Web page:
The following article was on page 1 of the Friday, September 17, 1948 edition of “THE OJAI”. It is reprinted here with the permission of the “OJAI VALLEY NEWS”. The author is unknown.
Outlying Mountain Areas Still Smoldering, But —
VALLEY HOMES OUT OF DANGER
BULLETIN — District Ranger E. M. Lyds of the U. S. Forest Service said late yesterday that all danger to the Ojai Valley is now reasonably past. The fire was still smoldering in Horn canyon and northwest of Wheeler Springs but he reported that cleanup crews are busy stamping out smoldering embers in mountain areas and the “prospects are good.” He would not say that the fire was under control. “We don’t consider them under control until they’re out,” he said.
Ojai’s worst fire since the 1917 holocaust that wiped out most of the business district appeared Thursday to be well under control after a grim, desperate struggle that lasted nearly five days.
Heartfelt thanks on the part of every Valley resident went to those unsung heroes—Seabees, Navy men, oil field workers, and local men and boys—who unflinchingly stood up to the raging brush fires and averted what might have been an unparalleled disaster in the history of Ojai.
The fire encompassed an area of more than 30,000 acres, according to estimates of the U. S. forestry service.
As far as could be determined by Police Chief C. W. Robinson and Mayor J. Fred Linder, 13 houses were destroyed within the city limits, or 17 altogether in the entire fire area.
Mr. and Mrs. John (Nellie) McDonald lost all their belongings except what was in their car when their home was destroyed Monday night. Mr. and Mrs. William Sanderson, at the top of North Signal street, have nothing left of their home but a stark brick chimney. Mr. Sanderson had just returned home from a county hospital a week and a half ago following surgery. They are now staying with the Clarence Linder family. Mrs. Frank S. Beamon and her sister, Miss Mabel Isenberg, of North Signal street, lost their home, garage, and an automobile. They are now with Mrs. Beamon’s son at 139 Wall street, Ventura.
Mrs. Adelaide Northam lost two houses on Pauline street near the Caldwell home. George Caldwell lost a guest house and a small house used by the gardener. The William Lucking place lost some outbuildings and the gatehouse in Arbolada. On Mrs. William Mayes’ property a small office building was burned. Paul Pittman and a gardener, Mr. Burns, were burned out of their cottages at Cal-Prep school. The piano studio of Eugene Hassall and Adrian Wynnobel was also destroyed.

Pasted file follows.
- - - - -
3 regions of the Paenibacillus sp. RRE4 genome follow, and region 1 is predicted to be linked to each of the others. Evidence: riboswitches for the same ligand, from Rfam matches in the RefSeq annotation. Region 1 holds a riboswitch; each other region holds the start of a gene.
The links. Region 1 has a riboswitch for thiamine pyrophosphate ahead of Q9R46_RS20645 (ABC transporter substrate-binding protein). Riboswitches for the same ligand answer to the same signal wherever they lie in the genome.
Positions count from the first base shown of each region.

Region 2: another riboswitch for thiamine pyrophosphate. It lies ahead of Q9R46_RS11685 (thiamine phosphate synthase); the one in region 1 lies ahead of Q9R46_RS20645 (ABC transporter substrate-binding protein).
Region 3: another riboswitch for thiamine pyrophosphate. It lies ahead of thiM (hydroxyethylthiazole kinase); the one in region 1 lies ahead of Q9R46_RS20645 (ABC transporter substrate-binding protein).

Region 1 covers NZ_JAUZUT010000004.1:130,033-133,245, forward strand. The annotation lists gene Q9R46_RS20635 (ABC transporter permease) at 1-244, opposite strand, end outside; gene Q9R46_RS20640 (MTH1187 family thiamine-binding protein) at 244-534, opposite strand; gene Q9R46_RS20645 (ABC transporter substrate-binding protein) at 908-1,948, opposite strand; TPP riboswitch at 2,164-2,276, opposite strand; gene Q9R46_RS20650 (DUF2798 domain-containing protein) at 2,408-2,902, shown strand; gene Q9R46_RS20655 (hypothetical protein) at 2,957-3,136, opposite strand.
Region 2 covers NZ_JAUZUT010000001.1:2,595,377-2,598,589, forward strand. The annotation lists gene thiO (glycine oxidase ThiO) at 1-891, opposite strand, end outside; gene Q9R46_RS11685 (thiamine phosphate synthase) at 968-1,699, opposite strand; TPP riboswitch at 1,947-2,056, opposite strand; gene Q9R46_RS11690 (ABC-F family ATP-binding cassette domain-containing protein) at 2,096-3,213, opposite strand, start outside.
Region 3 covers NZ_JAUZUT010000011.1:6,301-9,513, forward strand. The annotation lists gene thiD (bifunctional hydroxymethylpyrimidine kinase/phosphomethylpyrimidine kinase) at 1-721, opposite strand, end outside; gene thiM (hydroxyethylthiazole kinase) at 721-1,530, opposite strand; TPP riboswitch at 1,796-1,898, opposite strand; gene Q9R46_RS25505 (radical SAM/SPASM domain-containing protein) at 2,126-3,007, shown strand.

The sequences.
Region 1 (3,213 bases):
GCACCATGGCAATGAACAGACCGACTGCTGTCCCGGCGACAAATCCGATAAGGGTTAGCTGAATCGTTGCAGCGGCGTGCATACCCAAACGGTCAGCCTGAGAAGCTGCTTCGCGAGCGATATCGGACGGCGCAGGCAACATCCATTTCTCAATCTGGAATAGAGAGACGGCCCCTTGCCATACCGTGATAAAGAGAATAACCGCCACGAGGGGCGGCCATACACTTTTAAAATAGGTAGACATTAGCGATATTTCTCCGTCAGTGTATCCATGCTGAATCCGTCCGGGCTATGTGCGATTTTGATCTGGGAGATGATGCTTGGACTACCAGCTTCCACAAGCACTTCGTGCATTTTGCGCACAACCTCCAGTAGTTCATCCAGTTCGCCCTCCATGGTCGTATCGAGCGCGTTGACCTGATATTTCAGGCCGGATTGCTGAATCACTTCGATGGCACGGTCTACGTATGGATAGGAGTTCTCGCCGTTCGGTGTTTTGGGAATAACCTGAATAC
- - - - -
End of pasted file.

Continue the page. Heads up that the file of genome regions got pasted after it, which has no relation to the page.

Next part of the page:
Bob Bates arrived Monday from Carpinteria to help Dr. and Mrs. C. T. Butler take away some of their things from their home on Foothill road, the former Humason house. However, the house remained intact. Mr. and Mrs. Joe Taylor of North Signal street lost a garage as the fire skipped around, taking one spot and not the next. Col. George Ragan, Miss Elizabeth Clark, John Graham, the Henry Prairies, Capt. Willard Francis home, were among those whose homes miraculously escaped the path of the fire. On Foothill road many homes emerged with scorched yards but no other damage. Skill of the firefighters was credited with having saved the homes threatened. “The technique of modern fire fighting is the only thing that saved the entire Valley from going,” said one old-timer who recalled the 1917 forest fire and methods used then.
Mrs. Arthur Rudolph, who now lives in Lompoc, lost a house and a guest house located on North Signal street. Mrs. Catherine Craig, former postmaster of Ojai, lost her home and belongings. An interesting sidelight on this was that a Los Angeles paper used a picture of the burning house and captioned it “Postmaster’s house burns.” Shortly afterward, Mrs. Matie McCormick, present postmaster, told “The Ojai” that she has received a number of calls from friends and relatives saying they had seen pictures of her burning home.
Three small cottages belonging to Mrs. Harry Workman were burned. These were occupied by a Miss Patterson, a Mr. Mulvane, a Mr. Arnold, and Mrs. Annie O’Neill, the Red Cross said. Local Red Cross officials also reported loss of homes belonging to Lily Millard, Eugene Moore, a Mrs. Collins, teacher at San Antonio school; and loss of tent occupied by a Mr. Heath. First names of these persons were not immediately available.
A home belonging to Mrs. Helen Simonds, daughter of Mrs. Berkley Brandt, was destroyed; but miraculously, her mother’s home was saved. Also, the home of Mr. and Mrs. Walter Hassall in the Gridley canyon area, was wiped out by the flames.
One of the first homes to go was that of Wes Tulleys in the Wheeler canyon Sunday night.
Tuesday afternoon was a tense one for the Thacher road area residents. The fire, fanned by a stiff wind, spread out in a two-mile-wide swath and swept rapidly down through the foothills, threatening the C. G. Raymond home. At this point were stationed several pieces of fire-fighting equipment; exactly what they were was not discernible. But it was easy to see huge streams of water being sprayed on the house and surrounding trees. Farther east hordes of Seabees and bulldozers could be seen cutting huge swaths near the fire line. One ‘dozer operator lunged his powerful machine straight at a large clump of brush that had blazed up and pushed it back into the fire line.
Meanwhile, residents near the Thacher road, including Bill and Louise Lonsdale, Marion Applequist, and others, had evacuated their homes and moved their belongings out.
About 7 pm Tuesday, however, a large crew consisting of two bulldozers, several truckloads of youths employed by the county, and a pumper believed to have come from Los Angeles, had battled the blaze to a standstill and built several backfires which effectively stopped the fire from coming any farther toward the settlement of houses near Thacher road.